Working on Projects

Working on Projects

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If you wonder whether your traffic data may turn out to be more valuable than you initially thought you are welcome to contact Hermes Traffic Intelligence for a brief overlook at the possibilities.

With technologies as ANPR, Bluetooth/WiFi, loop detection, and others, road administrators have the possibility to measure almost anything happening on their roads. But if data obtained by these measurements are not handled properly, they may prove to have very little value.

At Hermes Traffic Intelligence we help road administrators, whether national, regional or local, to give their traffic data value. Traffic data will have a value when they are used for making decisions. We have a large algorithmic toolbox to help decision makers, and if the proper tool is not available to us, which is often the case, we will develop it in collaboration with the customer. To us it is import to use the proper tool for a task, so we are not limited by previous choices of data formats, database standards, programming languages, operating systems, or even spoken languages.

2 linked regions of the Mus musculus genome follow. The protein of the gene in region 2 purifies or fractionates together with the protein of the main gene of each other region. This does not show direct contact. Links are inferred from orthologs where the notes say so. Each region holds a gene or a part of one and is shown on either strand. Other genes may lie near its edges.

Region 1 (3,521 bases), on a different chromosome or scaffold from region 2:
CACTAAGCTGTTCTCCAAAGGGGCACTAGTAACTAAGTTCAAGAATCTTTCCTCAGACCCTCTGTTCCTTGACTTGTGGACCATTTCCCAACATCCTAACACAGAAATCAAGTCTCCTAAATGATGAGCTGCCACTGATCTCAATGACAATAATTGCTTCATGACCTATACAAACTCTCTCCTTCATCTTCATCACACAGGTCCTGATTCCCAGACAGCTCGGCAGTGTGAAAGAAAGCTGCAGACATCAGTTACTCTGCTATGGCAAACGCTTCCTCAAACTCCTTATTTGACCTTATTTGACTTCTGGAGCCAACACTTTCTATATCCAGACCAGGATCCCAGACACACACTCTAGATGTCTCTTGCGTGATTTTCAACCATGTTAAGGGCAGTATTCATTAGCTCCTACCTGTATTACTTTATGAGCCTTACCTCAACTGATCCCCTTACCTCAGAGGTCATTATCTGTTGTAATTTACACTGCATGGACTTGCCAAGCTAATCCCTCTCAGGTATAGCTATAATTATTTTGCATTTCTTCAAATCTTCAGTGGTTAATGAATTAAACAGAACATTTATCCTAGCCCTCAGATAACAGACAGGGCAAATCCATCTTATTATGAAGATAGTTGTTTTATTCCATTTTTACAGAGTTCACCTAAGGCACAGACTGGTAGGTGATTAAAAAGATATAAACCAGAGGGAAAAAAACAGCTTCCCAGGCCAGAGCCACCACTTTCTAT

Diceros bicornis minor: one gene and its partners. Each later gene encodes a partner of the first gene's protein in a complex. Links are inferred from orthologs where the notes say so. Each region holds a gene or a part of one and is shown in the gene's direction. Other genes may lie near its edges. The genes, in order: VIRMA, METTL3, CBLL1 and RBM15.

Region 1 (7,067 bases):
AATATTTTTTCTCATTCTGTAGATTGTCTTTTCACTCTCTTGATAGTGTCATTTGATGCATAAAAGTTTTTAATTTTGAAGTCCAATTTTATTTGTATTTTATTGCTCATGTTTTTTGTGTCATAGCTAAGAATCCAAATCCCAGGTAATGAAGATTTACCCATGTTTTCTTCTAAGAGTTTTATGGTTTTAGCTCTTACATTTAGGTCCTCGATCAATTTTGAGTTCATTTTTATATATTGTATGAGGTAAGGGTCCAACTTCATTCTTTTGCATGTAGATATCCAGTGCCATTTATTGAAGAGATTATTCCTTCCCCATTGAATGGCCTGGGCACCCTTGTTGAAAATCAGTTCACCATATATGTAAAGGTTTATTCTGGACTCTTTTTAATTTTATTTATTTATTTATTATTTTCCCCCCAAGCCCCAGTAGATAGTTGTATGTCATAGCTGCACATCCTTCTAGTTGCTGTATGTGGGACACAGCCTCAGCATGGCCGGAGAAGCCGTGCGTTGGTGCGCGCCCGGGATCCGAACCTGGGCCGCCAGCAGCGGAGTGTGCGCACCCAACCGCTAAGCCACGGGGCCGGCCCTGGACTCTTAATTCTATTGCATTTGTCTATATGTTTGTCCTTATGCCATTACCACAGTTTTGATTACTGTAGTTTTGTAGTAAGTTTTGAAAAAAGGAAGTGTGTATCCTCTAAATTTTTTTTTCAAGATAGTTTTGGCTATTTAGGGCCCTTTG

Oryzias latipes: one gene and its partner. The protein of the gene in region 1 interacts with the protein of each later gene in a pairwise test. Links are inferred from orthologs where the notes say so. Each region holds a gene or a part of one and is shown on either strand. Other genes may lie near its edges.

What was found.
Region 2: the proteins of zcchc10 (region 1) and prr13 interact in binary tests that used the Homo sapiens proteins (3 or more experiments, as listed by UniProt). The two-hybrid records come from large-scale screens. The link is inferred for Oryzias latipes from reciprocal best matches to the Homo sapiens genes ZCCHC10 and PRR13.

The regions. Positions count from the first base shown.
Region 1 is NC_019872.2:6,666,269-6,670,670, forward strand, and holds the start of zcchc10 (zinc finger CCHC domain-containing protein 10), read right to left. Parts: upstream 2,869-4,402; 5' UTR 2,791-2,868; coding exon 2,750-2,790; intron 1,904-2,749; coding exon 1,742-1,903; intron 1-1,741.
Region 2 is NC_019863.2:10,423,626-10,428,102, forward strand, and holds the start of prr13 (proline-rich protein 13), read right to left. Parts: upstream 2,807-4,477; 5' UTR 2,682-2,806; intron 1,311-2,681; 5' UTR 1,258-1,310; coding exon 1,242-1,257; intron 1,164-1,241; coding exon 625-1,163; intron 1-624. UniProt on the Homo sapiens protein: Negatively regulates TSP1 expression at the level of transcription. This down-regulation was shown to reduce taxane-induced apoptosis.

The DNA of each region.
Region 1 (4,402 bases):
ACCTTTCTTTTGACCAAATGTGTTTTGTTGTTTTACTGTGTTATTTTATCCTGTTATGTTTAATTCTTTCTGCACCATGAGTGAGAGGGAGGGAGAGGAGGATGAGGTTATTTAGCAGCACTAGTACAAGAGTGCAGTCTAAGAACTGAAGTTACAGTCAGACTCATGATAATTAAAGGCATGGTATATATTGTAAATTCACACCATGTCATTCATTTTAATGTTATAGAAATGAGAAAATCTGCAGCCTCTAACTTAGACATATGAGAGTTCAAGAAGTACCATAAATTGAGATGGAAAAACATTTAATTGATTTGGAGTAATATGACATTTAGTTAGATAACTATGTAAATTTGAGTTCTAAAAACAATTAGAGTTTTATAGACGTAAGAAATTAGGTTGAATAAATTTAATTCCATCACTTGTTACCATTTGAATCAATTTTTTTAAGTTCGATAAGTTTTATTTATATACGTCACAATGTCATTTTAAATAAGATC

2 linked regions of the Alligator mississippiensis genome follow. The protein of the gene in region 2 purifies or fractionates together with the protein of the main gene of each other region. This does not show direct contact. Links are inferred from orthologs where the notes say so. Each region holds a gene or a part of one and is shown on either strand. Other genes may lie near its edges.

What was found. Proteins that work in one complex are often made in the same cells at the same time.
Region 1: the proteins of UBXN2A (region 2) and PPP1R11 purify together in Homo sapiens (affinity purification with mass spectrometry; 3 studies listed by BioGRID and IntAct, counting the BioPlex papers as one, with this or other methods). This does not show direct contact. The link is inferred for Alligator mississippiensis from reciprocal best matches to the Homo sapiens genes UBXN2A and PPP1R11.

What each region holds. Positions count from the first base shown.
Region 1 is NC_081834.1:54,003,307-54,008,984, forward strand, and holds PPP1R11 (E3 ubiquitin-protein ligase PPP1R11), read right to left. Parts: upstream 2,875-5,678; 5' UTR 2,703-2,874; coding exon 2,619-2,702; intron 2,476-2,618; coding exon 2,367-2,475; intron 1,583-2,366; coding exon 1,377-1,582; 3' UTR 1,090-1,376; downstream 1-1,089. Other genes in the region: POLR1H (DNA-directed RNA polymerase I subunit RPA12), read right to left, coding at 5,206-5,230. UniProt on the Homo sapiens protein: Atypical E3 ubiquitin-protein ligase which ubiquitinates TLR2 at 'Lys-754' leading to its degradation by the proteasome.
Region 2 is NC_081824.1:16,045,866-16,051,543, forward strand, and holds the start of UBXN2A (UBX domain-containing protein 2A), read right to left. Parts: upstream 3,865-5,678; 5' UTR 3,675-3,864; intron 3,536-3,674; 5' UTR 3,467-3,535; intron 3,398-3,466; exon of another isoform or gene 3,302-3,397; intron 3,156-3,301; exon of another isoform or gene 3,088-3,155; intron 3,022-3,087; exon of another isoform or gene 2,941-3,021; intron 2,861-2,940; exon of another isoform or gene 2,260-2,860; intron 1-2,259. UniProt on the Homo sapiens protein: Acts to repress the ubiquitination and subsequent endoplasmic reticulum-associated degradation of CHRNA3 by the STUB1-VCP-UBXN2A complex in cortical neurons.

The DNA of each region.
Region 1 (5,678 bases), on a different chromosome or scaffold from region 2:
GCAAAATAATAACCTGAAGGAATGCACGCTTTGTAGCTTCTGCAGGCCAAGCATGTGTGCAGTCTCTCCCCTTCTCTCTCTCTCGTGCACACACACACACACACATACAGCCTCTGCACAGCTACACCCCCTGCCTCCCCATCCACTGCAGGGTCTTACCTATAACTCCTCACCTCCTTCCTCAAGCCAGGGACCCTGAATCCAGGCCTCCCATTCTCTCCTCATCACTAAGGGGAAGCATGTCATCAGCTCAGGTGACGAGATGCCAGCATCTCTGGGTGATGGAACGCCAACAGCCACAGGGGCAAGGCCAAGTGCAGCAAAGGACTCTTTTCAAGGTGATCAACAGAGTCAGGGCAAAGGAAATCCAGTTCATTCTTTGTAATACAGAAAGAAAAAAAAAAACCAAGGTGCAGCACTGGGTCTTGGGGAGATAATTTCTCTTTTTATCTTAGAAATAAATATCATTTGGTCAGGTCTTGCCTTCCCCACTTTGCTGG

Work on a customer project is usually divided into three phases:

  1. Project definition. In this phase we will establish the exact task to work on. While the customer may have a clear definition before approaching us, it is not unusual that the  task agreed upon will not match the initial task exactly. Often it is possible to have more value from the data available at no or only a little extra cost. It is also within this phase that an estimate of the time used will be given, and a fixed price will be given if the customer wishes so.
  2. Development. If we have a tool that will fit the task already developed we wil of course use it. Most often we will have to make changes to existing tools or develop new ones to fulfil the task. Part of the development will be to ensure that the results generated are correct. This is done by implementing a number of tests in the tools developed. During the development phase we may need to ask the customer clarifying questions, but the interaction between us and the customer is usually at a minimum in this phase.
  3. Results delivery. In a perfect world we would deliver data once as soon as the development phase is over. More often this turns out to be an iterational phase where we delivere results, the customer verifies them, and we get asked to change things in one way or another. Depending on the size of the task, how well it has been defined, and how many changes the customer finds we estimate this phase to take between one and three weeks.